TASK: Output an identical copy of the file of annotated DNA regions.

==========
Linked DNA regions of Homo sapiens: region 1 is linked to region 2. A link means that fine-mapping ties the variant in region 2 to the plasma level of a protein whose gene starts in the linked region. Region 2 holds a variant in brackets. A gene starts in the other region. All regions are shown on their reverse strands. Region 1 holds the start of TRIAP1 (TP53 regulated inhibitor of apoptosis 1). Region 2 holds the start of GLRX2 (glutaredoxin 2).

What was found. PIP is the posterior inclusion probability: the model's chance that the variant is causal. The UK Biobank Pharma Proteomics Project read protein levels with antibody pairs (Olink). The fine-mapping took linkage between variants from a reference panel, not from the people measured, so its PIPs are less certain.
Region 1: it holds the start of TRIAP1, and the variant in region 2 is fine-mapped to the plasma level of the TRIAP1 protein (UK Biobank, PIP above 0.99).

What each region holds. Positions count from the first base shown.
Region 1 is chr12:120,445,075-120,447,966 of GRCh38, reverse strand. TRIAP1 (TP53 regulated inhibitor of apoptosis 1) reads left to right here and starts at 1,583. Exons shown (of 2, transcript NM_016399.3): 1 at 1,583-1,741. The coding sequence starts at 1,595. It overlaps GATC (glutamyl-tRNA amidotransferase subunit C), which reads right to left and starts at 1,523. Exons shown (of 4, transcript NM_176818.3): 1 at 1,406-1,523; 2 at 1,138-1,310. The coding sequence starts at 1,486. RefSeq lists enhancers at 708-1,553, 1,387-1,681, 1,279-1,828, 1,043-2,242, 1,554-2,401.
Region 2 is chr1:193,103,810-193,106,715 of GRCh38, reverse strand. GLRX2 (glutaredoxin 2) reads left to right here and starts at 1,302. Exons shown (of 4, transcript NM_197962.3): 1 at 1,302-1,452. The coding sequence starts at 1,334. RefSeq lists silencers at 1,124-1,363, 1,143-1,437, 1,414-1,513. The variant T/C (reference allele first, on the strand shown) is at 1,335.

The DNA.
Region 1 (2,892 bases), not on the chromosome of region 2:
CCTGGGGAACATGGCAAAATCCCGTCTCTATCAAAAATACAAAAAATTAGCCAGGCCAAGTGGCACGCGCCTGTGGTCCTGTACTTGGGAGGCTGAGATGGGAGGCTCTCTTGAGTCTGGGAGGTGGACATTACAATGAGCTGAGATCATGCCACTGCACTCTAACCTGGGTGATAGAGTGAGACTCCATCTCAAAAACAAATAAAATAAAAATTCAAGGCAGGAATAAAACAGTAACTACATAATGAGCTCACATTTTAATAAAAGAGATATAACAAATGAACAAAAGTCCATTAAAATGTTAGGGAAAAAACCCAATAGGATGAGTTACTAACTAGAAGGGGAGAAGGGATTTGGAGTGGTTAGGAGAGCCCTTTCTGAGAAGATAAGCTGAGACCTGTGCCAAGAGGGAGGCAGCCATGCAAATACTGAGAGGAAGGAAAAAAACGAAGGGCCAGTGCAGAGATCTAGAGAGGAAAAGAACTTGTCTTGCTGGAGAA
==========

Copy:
Linked DNA regions of Homo sapiens: region 1 is linked to region 2. A link means that fine-mapping ties the variant in region 2 to the plasma level of a protein whose gene starts in the linked region. Region 2 holds a variant in brackets. A gene starts in the other region. All regions are shown on their reverse strands. Region 1 holds the start of TRIAP1 (TP53 regulated inhibitor of apoptosis 1). Region 2 holds the start of GLRX2 (glutaredoxin 2).

What was found. PIP is the posterior inclusion probability: the model's chance that the variant is causal. The UK Biobank Pharma Proteomics Project read protein levels with antibody pairs (Olink). The fine-mapping took linkage between variants from a reference panel, not from the people measured, so its PIPs are less certain.
Region 1: it holds the start of TRIAP1, and the variant in region 2 is fine-mapped to the plasma level of the TRIAP1 protein (UK Biobank, PIP above 0.99).

What each region holds. Positions count from the first base shown.
Region 1 is chr12:120,445,075-120,447,966 of GRCh38, reverse strand. TRIAP1 (TP53 regulated inhibitor of apoptosis 1) reads left to right here and starts at 1,583. Exons shown (of 2, transcript NM_016399.3): 1 at 1,583-1,741. The coding sequence starts at 1,595. It overlaps GATC (glutamyl-tRNA amidotransferase subunit C), which reads right to left and starts at 1,523. Exons shown (of 4, transcript NM_176818.3): 1 at 1,406-1,523; 2 at 1,138-1,310. The coding sequence starts at 1,486. RefSeq lists enhancers at 708-1,553, 1,387-1,681, 1,279-1,828, 1,043-2,242, 1,554-2,401.
Region 2 is chr1:193,103,810-193,106,715 of GRCh38, reverse strand. GLRX2 (glutaredoxin 2) reads left to right here and starts at 1,302. Exons shown (of 4, transcript NM_197962.3): 1 at 1,302-1,452. The coding sequence starts at 1,334. RefSeq lists silencers at 1,124-1,363, 1,143-1,437, 1,414-1,513. The variant T/C (reference allele first, on the strand shown) is at 1,335.

The DNA.
Region 1 (2,892 bases), not on the chromosome of region 2:
CCTGGGGAACATGGCAAAATCCCGTCTCTATCAAAAATACAAAAAATTAGCCAGGCCAAGTGGCACGCGCCTGTGGTCCTGTACTTGGGAGGCTGAGATGGGAGGCTCTCTTGAGTCTGGGAGGTGGACATTACAATGAGCTGAGATCATGCCACTGCACTCTAACCTGGGTGATAGAGTGAGACTCCATCTCAAAAACAAATAAAATAAAAATTCAAGGCAGGAATAAAACAGTAACTACATAATGAGCTCACATTTTAATAAAAGAGATATAACAAATGAACAAAAGTCCATTAAAATGTTAGGGAAAAAACCCAATAGGATGAGTTACTAACTAGAAGGGGAGAAGGGATTTGGAGTGGTTAGGAGAGCCCTTTCTGAGAAGATAAGCTGAGACCTGTGCCAAGAGGGAGGCAGCCATGCAAATACTGAGAGGAAGGAAAAAAACGAAGGGCCAGTGCAGAGATCTAGAGAGGAAAAGAACTTGTCTTGCTGGAGAA